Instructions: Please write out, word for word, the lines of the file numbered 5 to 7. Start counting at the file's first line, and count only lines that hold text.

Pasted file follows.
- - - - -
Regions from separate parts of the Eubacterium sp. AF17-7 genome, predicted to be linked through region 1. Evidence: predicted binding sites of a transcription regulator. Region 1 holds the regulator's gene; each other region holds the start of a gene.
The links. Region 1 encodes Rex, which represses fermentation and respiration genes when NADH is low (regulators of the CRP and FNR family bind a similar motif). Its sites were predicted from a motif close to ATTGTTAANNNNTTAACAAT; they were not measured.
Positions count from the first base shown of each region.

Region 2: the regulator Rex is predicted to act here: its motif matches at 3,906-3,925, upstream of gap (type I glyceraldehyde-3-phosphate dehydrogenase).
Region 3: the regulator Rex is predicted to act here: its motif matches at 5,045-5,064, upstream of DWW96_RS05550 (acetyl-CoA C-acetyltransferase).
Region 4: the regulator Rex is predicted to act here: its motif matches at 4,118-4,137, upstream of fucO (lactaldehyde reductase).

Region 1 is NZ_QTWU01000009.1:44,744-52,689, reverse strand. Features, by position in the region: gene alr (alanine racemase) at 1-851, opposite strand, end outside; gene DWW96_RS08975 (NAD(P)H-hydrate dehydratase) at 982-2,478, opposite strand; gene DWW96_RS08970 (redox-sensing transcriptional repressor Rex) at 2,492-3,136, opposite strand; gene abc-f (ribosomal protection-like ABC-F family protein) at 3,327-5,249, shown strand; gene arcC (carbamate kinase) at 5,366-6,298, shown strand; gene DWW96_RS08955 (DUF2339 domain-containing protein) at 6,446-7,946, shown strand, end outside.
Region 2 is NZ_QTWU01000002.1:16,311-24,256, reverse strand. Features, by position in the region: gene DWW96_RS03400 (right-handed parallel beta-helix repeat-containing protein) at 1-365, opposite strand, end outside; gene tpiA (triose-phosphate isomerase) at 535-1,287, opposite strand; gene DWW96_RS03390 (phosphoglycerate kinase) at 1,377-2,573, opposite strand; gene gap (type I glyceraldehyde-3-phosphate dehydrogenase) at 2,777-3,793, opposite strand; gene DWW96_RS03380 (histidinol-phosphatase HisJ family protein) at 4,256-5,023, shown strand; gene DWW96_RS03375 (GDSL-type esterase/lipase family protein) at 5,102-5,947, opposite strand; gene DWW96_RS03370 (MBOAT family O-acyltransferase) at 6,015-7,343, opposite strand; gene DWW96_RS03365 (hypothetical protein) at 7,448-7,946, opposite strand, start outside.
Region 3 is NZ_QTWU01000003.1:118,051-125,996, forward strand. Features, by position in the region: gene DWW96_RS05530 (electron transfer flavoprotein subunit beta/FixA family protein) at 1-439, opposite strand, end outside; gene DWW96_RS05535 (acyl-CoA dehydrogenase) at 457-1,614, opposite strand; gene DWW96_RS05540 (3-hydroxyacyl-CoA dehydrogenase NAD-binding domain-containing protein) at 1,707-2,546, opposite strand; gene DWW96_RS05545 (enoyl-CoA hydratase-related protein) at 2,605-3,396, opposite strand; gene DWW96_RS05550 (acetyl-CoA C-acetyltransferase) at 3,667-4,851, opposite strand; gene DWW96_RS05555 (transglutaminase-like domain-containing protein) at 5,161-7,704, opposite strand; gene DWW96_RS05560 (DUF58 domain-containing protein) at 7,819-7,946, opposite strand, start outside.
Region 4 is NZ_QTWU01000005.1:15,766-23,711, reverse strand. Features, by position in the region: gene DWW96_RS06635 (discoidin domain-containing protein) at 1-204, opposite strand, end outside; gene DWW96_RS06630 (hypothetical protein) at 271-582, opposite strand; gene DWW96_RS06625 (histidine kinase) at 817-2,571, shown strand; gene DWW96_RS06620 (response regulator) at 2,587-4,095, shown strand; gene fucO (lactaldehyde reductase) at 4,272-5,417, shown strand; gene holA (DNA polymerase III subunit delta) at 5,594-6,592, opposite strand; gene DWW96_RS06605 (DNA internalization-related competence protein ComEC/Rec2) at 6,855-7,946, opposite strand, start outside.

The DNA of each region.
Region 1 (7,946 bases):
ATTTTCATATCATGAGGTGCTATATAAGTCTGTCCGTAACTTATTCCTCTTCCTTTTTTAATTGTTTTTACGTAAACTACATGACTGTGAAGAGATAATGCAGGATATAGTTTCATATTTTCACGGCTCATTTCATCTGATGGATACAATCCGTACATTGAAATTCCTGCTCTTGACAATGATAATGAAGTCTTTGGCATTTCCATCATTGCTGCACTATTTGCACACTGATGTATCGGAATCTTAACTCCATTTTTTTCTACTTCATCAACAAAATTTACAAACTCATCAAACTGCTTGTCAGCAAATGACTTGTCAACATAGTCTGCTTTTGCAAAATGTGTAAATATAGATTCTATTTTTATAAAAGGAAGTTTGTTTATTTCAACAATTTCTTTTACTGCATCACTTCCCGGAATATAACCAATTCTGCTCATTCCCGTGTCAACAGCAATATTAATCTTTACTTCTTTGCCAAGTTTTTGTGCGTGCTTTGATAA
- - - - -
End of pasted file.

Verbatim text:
Region 3: the regulator Rex is predicted to act here: its motif matches at 5,045-5,064, upstream of DWW96_RS05550 (acetyl-CoA C-acetyltransferase).
Region 4: the regulator Rex is predicted to act here: its motif matches at 4,118-4,137, upstream of fucO (lactaldehyde reductase).

Region 1 is NZ_QTWU01000009.1:44,744-52,689, reverse strand. Features, by position in the region: gene alr (alanine racemase) at 1-851, opposite strand, end outside; gene DWW96_RS08975 (NAD(P)H-hydrate dehydratase) at 982-2,478, opposite strand; gene DWW96_RS08970 (redox-sensing transcriptional repressor Rex) at 2,492-3,136, opposite strand; gene abc-f (ribosomal protection-like ABC-F family protein) at 3,327-5,249, shown strand; gene arcC (carbamate kinase) at 5,366-6,298, shown strand; gene DWW96_RS08955 (DUF2339 domain-containing protein) at 6,446-7,946, shown strand, end outside.